"I must go to Chicago, father," said I, one evening, after we had been discussing our domestic relations with more than usual earnestness. "Why go to Chicago, Philip? What put that idea into your head?" replied my father, with a kind of deprecatory smile. "I don't feel as though I could live any longer in this state of doubt and uncertainty." "Really, Philip, I don't think you need worry yourself to that extent." "I can't help it. I want to know whether my mother is alive or dead. She may have been in her grave for a year for aught we know."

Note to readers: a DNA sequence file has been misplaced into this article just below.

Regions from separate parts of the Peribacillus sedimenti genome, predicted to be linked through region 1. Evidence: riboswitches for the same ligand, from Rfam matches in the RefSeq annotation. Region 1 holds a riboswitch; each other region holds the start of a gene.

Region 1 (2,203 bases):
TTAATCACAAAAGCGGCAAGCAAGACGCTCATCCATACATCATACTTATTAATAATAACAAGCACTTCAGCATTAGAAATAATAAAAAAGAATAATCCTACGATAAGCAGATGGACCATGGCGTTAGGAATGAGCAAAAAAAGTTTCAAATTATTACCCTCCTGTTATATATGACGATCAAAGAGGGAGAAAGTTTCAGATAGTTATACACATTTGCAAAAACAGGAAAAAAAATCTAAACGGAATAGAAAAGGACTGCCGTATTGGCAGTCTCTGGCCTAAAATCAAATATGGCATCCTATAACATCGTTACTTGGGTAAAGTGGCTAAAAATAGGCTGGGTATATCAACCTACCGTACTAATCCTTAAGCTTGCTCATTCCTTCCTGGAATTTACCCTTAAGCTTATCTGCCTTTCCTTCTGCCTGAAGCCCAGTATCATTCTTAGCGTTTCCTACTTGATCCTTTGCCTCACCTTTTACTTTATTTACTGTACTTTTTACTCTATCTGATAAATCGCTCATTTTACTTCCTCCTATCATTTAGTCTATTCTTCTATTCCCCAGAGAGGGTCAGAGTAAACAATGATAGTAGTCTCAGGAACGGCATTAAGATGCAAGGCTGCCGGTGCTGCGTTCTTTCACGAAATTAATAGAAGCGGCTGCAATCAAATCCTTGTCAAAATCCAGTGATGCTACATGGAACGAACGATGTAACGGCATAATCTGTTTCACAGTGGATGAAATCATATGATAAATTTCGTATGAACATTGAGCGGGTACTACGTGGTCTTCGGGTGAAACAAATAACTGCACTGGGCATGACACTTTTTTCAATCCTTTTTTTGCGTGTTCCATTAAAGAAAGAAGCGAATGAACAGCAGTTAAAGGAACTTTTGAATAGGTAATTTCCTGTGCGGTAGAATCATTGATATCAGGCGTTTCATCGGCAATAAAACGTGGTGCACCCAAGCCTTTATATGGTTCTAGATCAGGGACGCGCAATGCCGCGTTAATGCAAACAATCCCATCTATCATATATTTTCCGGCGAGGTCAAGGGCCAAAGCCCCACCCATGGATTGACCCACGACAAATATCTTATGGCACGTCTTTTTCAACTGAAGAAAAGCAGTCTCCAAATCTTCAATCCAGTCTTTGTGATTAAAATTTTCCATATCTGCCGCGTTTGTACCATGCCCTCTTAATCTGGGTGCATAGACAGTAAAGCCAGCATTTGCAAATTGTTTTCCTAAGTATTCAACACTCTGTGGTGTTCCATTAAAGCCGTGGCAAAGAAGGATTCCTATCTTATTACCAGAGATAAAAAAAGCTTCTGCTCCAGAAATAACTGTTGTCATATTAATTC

A Christmas Classic. A Lovely Romance. It was Christmas Eve and a Saturday night when Mrs. Larrabee, the Beulah minister's wife, opened the door of the study where her husband was deep in the revision of his next day's sermon, and thrust in her comely head framed in a knitted rigolette. "Luther, I'm going to run down to Letty's. We think the twins are going to have measles; it's the only thing they haven't had, and Letty's spirits are not up to concert pitch." ...
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